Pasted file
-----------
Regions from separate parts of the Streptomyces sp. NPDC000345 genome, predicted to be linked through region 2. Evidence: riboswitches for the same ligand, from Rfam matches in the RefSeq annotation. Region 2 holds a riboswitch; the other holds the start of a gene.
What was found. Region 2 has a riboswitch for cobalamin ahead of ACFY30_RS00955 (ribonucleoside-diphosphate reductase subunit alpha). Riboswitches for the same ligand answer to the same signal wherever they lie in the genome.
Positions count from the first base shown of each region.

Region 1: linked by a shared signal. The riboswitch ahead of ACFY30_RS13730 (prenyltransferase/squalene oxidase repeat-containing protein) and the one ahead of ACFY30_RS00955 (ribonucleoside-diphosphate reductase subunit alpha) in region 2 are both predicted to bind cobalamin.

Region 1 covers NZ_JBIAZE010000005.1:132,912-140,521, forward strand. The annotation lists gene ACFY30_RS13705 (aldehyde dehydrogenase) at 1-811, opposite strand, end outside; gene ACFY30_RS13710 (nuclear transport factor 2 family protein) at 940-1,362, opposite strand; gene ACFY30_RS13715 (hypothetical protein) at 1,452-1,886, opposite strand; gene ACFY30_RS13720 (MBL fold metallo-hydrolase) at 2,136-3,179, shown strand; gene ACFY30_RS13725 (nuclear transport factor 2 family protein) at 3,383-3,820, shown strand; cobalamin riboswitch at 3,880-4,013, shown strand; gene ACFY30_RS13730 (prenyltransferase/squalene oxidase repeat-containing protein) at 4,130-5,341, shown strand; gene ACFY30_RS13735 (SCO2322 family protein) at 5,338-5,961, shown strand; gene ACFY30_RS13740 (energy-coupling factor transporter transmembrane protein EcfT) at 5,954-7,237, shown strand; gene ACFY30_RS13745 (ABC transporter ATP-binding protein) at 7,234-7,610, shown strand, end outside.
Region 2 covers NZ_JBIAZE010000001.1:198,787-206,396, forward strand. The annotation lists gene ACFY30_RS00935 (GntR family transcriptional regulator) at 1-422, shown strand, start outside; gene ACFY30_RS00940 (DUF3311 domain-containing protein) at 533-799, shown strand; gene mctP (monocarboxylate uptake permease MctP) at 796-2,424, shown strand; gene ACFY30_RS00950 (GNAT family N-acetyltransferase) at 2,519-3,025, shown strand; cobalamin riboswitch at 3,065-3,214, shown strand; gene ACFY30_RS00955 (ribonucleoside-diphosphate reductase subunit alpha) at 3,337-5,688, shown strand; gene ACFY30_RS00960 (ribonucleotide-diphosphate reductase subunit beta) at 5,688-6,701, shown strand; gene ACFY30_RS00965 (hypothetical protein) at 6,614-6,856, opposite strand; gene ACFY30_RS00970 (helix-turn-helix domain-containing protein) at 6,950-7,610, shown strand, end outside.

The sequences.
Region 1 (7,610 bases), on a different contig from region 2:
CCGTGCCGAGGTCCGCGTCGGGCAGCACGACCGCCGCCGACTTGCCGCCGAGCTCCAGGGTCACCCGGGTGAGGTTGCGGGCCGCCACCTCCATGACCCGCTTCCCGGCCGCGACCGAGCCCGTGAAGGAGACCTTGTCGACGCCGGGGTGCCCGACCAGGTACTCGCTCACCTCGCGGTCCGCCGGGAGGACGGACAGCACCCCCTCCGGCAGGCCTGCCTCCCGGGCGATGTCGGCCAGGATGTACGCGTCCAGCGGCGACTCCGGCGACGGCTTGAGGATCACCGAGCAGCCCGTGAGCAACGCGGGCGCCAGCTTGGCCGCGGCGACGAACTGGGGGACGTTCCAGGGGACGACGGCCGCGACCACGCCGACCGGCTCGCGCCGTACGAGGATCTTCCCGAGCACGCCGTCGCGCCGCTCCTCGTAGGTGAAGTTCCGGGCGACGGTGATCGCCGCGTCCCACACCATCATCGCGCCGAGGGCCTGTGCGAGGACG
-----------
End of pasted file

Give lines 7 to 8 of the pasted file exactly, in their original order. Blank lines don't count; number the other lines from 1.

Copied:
The sequences.
Region 1 (7,610 bases), on a different contig from region 2: